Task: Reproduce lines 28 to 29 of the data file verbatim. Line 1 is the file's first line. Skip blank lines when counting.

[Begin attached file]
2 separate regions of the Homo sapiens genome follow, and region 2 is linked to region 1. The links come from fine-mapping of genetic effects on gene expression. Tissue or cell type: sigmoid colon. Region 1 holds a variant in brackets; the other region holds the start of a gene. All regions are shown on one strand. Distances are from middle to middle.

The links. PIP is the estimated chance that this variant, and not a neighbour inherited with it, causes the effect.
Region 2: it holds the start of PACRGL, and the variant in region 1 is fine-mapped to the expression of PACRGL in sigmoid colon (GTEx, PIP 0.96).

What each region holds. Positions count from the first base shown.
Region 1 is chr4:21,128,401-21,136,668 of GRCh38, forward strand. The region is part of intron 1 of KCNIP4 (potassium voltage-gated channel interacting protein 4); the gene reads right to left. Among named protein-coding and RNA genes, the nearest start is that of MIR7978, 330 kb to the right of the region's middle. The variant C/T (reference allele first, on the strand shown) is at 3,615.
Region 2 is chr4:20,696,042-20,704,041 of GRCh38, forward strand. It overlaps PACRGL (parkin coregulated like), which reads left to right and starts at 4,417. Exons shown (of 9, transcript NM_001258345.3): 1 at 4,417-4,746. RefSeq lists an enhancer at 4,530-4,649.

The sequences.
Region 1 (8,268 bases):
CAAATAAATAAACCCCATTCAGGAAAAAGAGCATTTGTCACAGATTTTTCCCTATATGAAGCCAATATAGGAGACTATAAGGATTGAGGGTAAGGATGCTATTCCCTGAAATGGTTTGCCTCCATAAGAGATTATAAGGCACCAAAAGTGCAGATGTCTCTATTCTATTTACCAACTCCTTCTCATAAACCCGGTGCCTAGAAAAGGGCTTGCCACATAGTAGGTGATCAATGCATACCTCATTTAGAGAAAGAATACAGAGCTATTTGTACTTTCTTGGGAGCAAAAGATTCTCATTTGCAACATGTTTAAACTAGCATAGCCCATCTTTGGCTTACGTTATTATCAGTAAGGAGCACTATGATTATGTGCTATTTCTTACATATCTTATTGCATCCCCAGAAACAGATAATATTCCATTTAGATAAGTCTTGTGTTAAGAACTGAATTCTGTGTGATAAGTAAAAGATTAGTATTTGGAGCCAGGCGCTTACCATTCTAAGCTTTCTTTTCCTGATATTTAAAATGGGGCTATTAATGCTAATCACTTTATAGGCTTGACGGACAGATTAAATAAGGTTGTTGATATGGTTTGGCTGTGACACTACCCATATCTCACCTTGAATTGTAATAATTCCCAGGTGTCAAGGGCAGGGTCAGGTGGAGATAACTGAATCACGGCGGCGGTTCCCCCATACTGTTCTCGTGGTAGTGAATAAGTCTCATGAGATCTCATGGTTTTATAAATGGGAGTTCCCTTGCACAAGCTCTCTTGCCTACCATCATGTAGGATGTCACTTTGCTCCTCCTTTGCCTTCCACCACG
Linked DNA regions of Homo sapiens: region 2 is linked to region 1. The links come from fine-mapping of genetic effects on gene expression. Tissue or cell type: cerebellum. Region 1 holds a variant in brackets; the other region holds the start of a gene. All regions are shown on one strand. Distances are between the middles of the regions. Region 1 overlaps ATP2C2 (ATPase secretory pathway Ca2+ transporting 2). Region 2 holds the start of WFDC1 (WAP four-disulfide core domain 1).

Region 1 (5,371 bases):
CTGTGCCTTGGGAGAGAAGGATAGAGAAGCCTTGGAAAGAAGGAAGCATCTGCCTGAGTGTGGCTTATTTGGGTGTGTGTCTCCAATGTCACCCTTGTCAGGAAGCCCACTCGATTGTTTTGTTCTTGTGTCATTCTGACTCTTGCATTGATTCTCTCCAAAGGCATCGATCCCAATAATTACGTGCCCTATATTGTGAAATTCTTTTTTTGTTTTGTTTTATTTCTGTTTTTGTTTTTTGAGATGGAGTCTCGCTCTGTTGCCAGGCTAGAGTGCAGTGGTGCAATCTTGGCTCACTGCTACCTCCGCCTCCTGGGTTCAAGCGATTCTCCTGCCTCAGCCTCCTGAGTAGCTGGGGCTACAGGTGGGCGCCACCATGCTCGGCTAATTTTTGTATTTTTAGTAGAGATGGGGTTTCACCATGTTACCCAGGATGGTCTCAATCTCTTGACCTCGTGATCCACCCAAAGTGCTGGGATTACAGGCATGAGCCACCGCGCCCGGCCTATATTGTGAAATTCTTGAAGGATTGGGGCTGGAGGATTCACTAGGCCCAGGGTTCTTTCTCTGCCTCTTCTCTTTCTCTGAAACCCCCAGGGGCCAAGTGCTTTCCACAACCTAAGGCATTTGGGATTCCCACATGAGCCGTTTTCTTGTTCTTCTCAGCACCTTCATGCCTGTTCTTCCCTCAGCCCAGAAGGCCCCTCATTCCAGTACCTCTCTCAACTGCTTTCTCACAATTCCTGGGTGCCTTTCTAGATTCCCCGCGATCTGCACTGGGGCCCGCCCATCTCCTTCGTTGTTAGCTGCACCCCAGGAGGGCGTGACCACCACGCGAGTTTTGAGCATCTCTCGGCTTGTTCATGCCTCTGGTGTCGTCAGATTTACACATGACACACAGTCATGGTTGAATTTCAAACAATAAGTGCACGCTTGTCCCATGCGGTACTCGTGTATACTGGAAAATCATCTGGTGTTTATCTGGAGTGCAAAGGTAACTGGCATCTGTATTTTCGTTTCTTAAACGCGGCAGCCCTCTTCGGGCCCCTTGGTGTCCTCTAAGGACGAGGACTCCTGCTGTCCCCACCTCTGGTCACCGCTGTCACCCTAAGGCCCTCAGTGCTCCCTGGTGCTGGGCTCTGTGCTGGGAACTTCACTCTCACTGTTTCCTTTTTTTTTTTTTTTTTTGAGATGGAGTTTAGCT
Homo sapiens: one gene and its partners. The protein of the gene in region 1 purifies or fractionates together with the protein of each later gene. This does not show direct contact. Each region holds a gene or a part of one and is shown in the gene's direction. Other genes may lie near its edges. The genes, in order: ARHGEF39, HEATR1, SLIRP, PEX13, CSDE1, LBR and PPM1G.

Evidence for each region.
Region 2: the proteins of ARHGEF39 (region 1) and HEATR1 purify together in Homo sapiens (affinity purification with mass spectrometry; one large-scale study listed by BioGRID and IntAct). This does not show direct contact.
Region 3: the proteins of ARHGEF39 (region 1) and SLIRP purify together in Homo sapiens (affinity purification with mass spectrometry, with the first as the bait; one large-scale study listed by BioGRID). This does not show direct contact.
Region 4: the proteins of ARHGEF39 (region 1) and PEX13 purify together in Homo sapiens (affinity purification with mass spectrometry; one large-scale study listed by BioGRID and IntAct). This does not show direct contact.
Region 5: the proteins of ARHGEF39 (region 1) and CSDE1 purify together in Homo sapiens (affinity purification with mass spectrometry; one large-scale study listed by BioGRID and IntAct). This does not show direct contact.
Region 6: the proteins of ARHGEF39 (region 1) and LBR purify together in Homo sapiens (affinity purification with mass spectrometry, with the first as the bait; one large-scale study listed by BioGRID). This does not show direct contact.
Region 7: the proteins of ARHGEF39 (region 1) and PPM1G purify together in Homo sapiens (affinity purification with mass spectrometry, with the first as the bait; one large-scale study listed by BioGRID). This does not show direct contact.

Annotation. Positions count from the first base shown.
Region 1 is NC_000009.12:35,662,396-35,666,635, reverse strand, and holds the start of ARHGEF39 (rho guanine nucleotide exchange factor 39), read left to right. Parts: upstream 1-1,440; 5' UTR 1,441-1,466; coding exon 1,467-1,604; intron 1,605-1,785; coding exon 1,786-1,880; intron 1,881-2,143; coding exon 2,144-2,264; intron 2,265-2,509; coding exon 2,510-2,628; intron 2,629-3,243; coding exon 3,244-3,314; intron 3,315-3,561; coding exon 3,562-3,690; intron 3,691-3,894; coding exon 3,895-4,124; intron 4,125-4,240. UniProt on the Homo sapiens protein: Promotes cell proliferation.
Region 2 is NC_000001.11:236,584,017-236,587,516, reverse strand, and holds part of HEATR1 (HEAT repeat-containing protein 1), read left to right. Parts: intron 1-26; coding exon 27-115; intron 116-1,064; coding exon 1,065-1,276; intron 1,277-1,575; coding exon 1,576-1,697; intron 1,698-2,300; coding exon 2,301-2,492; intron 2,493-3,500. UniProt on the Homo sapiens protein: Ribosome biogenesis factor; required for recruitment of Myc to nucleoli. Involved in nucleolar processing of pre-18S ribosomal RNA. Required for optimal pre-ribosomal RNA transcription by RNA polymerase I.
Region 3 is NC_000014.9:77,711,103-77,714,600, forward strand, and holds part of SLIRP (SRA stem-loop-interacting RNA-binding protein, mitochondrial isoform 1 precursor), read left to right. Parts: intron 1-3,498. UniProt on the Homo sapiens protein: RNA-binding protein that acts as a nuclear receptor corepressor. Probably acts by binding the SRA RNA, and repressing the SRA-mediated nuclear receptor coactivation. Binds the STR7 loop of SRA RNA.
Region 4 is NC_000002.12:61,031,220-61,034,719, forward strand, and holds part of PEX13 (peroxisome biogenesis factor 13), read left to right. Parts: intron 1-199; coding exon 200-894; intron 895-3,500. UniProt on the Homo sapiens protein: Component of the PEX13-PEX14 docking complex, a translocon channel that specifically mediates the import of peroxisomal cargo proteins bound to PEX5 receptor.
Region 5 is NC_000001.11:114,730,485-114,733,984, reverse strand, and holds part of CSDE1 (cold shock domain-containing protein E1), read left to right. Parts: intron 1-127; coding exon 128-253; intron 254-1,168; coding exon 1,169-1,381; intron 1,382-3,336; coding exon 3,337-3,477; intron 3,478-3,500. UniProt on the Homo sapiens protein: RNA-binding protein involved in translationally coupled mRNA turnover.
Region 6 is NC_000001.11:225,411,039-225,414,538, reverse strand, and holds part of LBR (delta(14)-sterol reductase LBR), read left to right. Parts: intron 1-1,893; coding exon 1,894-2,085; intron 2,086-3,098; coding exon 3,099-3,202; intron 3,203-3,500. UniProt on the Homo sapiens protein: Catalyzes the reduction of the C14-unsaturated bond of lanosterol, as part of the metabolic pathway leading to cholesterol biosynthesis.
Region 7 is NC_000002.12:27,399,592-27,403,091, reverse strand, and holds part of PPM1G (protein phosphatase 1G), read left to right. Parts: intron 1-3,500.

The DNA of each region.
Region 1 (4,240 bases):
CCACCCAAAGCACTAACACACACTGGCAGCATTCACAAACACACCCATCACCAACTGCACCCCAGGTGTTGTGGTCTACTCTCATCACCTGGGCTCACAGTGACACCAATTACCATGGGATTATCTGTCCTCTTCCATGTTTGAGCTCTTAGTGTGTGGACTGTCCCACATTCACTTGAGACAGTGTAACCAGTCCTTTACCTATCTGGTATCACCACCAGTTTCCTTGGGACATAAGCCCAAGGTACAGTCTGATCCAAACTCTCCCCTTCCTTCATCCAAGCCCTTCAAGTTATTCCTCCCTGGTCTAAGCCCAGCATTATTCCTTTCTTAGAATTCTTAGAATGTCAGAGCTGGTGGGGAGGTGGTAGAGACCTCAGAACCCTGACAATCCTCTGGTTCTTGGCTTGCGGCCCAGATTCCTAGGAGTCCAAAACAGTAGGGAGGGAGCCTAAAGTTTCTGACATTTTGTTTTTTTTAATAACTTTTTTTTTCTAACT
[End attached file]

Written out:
Region 7 is NC_000002.12:27,399,592-27,403,091, reverse strand, and holds part of PPM1G (protein phosphatase 1G), read left to right. Parts: intron 1-3,500.

The DNA of each region.